Once the cheeks were well washed in the good stuff, I patted them dry with paper towel, ready for the next step. They had firmed up in the cure nicely and now they were ready for a rub down of spices, ready to hang. I used a combination of juniper, green peppercorns, fennel seeds and chilli. I went for green peppercorns as I wanted a milder pepper flavour. Juniper, fennel and chilli are fairly traditional spices as far as Guanciale goes.
The last step before hanging was to weigh the cheeks. I’d read that the same principle I’d followed when making duck prosciutto was also relevant to making Guanciale; that was when they’d lost 30% of their initial weight, through loss of moisture, they were done.
Actually, a precise figure of 30% is a little subjective. Jowls that contain a lot of fat won’t lost as much weight as the moisture is lost. I guess I just had to wait and see. My cheeks had lost around 100 grams in the fridge cure, so I was aiming to lose around 120 grams. In my little wine fridge, set at 13 degrees Celsius and with a humidity of around 65 percent, this could take anywhere from four to eight weeks.
Fast forward to just shy of six weeks later and my impatience had gotten the better of me. On the scales, they hadn’t met the ’30 percent’ rule (closer to 20%) and since I first checked on them at the one month mark, there had been very little additional weight lost over the past two weeks. However, they were nice and firm; I was pretty sure that they were ready.
From the first cut of the knife, I knew my impatience was justified. The flesh was a rich and red in colour and the fat was lovely and firm. It smelled fantastic and tasted even better! Rich, buttery and a little nutty. A little bit of sweetness lingered from the cure and the spicing rounded it out perfectly.
A wee favour called in at Maria’s Deli (a few doors down from me) and soon enough their meat slicer had transformed one of my cured cheeks into paper-thin slices.
They say that 2015 is going to be the year of recession, so maybe we should get in early and start to tighten our belts. As I’m not working at the moment, I’m already trying harder to not be so frivolous with my money. I am not yet at the stage where I am making my own moonshine or clothes, but I am spending far more time planning when it comes to grocery shopping, so there is less spent on the weekly shop and as a bonus, less weekly wastage.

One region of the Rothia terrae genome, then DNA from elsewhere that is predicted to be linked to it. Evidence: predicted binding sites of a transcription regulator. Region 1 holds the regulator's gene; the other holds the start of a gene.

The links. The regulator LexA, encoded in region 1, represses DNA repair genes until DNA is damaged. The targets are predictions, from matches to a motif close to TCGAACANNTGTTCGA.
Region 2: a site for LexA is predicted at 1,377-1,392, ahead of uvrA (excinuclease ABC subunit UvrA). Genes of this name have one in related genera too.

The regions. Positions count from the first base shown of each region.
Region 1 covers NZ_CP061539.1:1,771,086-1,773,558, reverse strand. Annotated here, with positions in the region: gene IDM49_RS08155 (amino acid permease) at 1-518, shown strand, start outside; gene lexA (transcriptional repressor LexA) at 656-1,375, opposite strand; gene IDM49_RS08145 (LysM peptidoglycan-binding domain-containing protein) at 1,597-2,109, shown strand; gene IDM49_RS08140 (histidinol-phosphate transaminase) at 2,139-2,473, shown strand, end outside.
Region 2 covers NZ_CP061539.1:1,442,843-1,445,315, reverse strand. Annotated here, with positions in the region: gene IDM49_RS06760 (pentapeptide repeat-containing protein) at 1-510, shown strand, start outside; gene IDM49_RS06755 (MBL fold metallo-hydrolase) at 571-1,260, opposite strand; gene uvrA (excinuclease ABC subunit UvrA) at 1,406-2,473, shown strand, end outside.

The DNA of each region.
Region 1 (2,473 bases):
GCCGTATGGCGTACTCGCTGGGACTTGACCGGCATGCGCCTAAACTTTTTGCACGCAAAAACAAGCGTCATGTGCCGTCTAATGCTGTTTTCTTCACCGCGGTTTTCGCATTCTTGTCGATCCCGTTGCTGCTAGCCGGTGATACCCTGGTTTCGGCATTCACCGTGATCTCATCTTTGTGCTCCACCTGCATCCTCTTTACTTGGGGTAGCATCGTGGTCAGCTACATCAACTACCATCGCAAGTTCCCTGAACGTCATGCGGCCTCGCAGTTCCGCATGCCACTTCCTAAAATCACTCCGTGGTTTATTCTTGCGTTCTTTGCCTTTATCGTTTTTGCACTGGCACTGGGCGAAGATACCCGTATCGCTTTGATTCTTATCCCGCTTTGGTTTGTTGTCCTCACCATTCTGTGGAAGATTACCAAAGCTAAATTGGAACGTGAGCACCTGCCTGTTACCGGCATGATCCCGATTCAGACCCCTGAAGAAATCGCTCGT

Our household still produces its fair share of waste; but more recently, it’s been a case of an increasing awareness to minimise what is getting binned. Any bananas that are still around at the end of the week are chucked in the freezer and when there are enough, I’ll make banana bread. The abundance of lemons that are often given to us are turned into curd and any vegetables that look like they only have another day left are easily turned into pakoras or okonomyaki with a few other pantry staples.
It’s led me to think more about the things that we would normally throw away; things that could easily have a second chance as something else to enjoy, rather than simply becoming landfill or worm food. Stuff that we simply do not think about or most likely; couldn’t be bothered doing anything about. Using vegetable peelings for stock is one that comes to mind. Sadly, I’m just not that driven to be that overtly conscious, although I should try harder.
With summer fast approaching, my kids love nothing more than eating their bodyweight in watermelon and I’m quite partial to the stuff too, particularly as a salad with marinaded goats feta, mint and olives. I hate the wastage though. Over half of what is bought usually gets dumped in the bin or at the very least, if you buy a whole melon, you can make a zany helmet to wear to the cricket.
Using watermelon rind for a jam or pickle has been in the back of my head for a few months. A friend of mine in Adelaide is running a stall at a local market that sells a range of naan breads and other home-made treats. Their preserves and pickles have been big sellers and their watermelon jam is a winner.
This was enough for me to give it a go and see for myself. Is this the epitome of turning waste into a delicious commodity of a condiment?
So, what to make? A Pickle, preserve or chutney? What would I use more? I opted for a pickle to start with. It’s pretty interchangeable with chicken, pork, charcuterie or even with a good, crumbly cheddar.
The recipe is pretty basic. No more than 10 minutes of prep and 15 minutes on the stove.
Pickled Watermelon Rind (makes approximately 500ml)
Rind from one mini watermelon (mine was the size between a lawn bowl and a bowling ball), including some of the red flesh
1 cup cider vinegar
2/3 cup caster sugar
1 tbsp salt
2 star anise
1 cinnamon stick
I used a boning knife to cut the flesh from each half of the watermelon, leaving about half a centimetre of flesh on the rind, before using a vegetable peeler to remove the green skin.
After cutting the flesh from the rind and using a vegetable peeler to remove the green skin, I cut the rind into a half-centimetre dice. One mini watermelon gave me a little over four cups of peeled rind.
The rind was paced into a medium-sized saucepan with the other ingredients and simmered over a medium-high heat for around 15 minutes, until the rind becomes a little translucent.